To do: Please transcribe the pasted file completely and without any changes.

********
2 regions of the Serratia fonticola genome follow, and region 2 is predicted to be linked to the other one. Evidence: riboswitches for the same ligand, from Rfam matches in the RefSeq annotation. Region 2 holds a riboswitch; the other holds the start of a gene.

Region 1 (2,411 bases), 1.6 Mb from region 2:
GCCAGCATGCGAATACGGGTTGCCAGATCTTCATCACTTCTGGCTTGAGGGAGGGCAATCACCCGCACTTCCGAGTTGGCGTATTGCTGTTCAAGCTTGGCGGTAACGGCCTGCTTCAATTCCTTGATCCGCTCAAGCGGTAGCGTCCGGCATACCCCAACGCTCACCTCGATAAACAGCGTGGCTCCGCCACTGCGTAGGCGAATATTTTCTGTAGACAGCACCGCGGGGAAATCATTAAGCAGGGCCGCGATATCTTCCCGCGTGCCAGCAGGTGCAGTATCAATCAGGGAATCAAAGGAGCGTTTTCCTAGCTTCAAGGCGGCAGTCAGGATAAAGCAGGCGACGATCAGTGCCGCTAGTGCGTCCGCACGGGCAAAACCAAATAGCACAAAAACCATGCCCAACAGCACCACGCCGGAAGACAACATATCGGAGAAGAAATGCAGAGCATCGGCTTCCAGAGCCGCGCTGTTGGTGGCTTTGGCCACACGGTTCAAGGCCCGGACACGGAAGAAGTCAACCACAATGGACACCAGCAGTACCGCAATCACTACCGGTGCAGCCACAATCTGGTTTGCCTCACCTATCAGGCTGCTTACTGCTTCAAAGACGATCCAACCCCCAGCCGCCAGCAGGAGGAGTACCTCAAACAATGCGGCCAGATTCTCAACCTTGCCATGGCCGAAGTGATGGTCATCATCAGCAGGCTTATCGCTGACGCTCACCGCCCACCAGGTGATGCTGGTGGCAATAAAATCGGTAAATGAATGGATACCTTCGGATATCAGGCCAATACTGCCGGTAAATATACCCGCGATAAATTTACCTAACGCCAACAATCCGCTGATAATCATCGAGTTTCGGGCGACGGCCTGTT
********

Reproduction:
2 regions of the Serratia fonticola genome follow, and region 2 is predicted to be linked to the other one. Evidence: riboswitches for the same ligand, from Rfam matches in the RefSeq annotation. Region 2 holds a riboswitch; the other holds the start of a gene.

Region 1 (2,411 bases), 1.6 Mb from region 2:
GCCAGCATGCGAATACGGGTTGCCAGATCTTCATCACTTCTGGCTTGAGGGAGGGCAATCACCCGCACTTCCGAGTTGGCGTATTGCTGTTCAAGCTTGGCGGTAACGGCCTGCTTCAATTCCTTGATCCGCTCAAGCGGTAGCGTCCGGCATACCCCAACGCTCACCTCGATAAACAGCGTGGCTCCGCCACTGCGTAGGCGAATATTTTCTGTAGACAGCACCGCGGGGAAATCATTAAGCAGGGCCGCGATATCTTCCCGCGTGCCAGCAGGTGCAGTATCAATCAGGGAATCAAAGGAGCGTTTTCCTAGCTTCAAGGCGGCAGTCAGGATAAAGCAGGCGACGATCAGTGCCGCTAGTGCGTCCGCACGGGCAAAACCAAATAGCACAAAAACCATGCCCAACAGCACCACGCCGGAAGACAACATATCGGAGAAGAAATGCAGAGCATCGGCTTCCAGAGCCGCGCTGTTGGTGGCTTTGGCCACACGGTTCAAGGCCCGGACACGGAAGAAGTCAACCACAATGGACACCAGCAGTACCGCAATCACTACCGGTGCAGCCACAATCTGGTTTGCCTCACCTATCAGGCTGCTTACTGCTTCAAAGACGATCCAACCCCCAGCCGCCAGCAGGAGGAGTACCTCAAACAATGCGGCCAGATTCTCAACCTTGCCATGGCCGAAGTGATGGTCATCATCAGCAGGCTTATCGCTGACGCTCACCGCCCACCAGGTGATGCTGGTGGCAATAAAATCGGTAAATGAATGGATACCTTCGGATATCAGGCCAATACTGCCGGTAAATATACCCGCGATAAATTTACCTAACGCCAACAATCCGCTGATAATCATCGAGTTTCGGGCGACGGCCTGTT